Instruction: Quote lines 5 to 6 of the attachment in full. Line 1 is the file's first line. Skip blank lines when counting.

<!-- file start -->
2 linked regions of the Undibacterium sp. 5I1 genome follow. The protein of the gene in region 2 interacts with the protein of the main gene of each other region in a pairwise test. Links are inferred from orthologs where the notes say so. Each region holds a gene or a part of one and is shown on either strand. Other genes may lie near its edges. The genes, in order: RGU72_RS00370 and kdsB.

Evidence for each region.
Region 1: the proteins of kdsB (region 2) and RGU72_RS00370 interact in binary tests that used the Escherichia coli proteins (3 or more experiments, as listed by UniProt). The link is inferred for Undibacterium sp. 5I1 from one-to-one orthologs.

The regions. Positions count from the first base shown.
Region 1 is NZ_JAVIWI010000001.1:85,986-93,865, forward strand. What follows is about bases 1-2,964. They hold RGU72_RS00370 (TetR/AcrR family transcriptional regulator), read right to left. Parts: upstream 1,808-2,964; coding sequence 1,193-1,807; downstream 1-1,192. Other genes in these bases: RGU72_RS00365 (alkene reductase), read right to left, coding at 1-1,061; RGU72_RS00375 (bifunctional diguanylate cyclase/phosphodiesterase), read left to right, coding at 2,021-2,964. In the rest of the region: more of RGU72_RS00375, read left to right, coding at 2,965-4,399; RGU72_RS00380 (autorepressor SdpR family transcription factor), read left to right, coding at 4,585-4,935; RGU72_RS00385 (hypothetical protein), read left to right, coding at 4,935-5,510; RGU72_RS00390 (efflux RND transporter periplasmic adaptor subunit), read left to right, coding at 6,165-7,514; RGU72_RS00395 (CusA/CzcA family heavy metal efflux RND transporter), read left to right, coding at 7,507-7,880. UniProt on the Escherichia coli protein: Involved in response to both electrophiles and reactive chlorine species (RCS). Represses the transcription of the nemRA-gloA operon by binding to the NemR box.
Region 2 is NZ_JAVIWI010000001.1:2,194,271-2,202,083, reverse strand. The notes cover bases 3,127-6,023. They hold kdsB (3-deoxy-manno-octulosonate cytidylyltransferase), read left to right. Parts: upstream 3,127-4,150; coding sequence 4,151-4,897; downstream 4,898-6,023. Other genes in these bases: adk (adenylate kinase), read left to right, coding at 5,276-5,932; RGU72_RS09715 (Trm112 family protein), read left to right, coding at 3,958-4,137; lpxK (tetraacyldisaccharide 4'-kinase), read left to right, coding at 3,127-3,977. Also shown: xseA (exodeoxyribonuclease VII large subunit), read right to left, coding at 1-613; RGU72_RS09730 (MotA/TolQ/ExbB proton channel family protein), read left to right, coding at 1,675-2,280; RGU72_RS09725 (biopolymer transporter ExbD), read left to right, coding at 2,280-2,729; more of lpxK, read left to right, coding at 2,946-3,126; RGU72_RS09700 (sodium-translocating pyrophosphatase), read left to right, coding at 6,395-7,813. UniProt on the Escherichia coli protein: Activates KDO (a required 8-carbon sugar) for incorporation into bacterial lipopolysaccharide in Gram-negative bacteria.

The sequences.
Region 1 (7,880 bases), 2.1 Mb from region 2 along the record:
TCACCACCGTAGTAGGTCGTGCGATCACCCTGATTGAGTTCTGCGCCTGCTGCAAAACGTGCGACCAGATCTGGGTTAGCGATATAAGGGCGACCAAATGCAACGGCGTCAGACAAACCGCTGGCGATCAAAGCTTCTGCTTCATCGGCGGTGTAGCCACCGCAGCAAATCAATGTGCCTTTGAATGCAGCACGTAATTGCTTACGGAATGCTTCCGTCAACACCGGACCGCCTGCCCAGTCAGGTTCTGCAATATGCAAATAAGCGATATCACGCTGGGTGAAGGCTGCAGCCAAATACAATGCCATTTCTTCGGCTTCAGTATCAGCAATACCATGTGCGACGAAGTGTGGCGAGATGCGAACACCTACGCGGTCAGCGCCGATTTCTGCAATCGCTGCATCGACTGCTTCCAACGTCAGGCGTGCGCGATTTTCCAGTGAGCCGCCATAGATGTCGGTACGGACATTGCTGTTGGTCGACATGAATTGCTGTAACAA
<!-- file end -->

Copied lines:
Region 1 is NZ_JAVIWI010000001.1:85,986-93,865, forward strand. What follows is about bases 1-2,964. They hold RGU72_RS00370 (TetR/AcrR family transcriptional regulator), read right to left. Parts: upstream 1,808-2,964; coding sequence 1,193-1,807; downstream 1-1,192. Other genes in these bases: RGU72_RS00365 (alkene reductase), read right to left, coding at 1-1,061; RGU72_RS00375 (bifunctional diguanylate cyclase/phosphodiesterase), read left to right, coding at 2,021-2,964. In the rest of the region: more of RGU72_RS00375, read left to right, coding at 2,965-4,399; RGU72_RS00380 (autorepressor SdpR family transcription factor), read left to right, coding at 4,585-4,935; RGU72_RS00385 (hypothetical protein), read left to right, coding at 4,935-5,510; RGU72_RS00390 (efflux RND transporter periplasmic adaptor subunit), read left to right, coding at 6,165-7,514; RGU72_RS00395 (CusA/CzcA family heavy metal efflux RND transporter), read left to right, coding at 7,507-7,880. UniProt on the Escherichia coli protein: Involved in response to both electrophiles and reactive chlorine species (RCS). Represses the transcription of the nemRA-gloA operon by binding to the NemR box.
Region 2 is NZ_JAVIWI010000001.1:2,194,271-2,202,083, reverse strand. The notes cover bases 3,127-6,023. They hold kdsB (3-deoxy-manno-octulosonate cytidylyltransferase), read left to right. Parts: upstream 3,127-4,150; coding sequence 4,151-4,897; downstream 4,898-6,023. Other genes in these bases: adk (adenylate kinase), read left to right, coding at 5,276-5,932; RGU72_RS09715 (Trm112 family protein), read left to right, coding at 3,958-4,137; lpxK (tetraacyldisaccharide 4'-kinase), read left to right, coding at 3,127-3,977. Also shown: xseA (exodeoxyribonuclease VII large subunit), read right to left, coding at 1-613; RGU72_RS09730 (MotA/TolQ/ExbB proton channel family protein), read left to right, coding at 1,675-2,280; RGU72_RS09725 (biopolymer transporter ExbD), read left to right, coding at 2,280-2,729; more of lpxK, read left to right, coding at 2,946-3,126; RGU72_RS09700 (sodium-translocating pyrophosphatase), read left to right, coding at 6,395-7,813. UniProt on the Escherichia coli protein: Activates KDO (a required 8-carbon sugar) for incorporation into bacterial lipopolysaccharide in Gram-negative bacteria.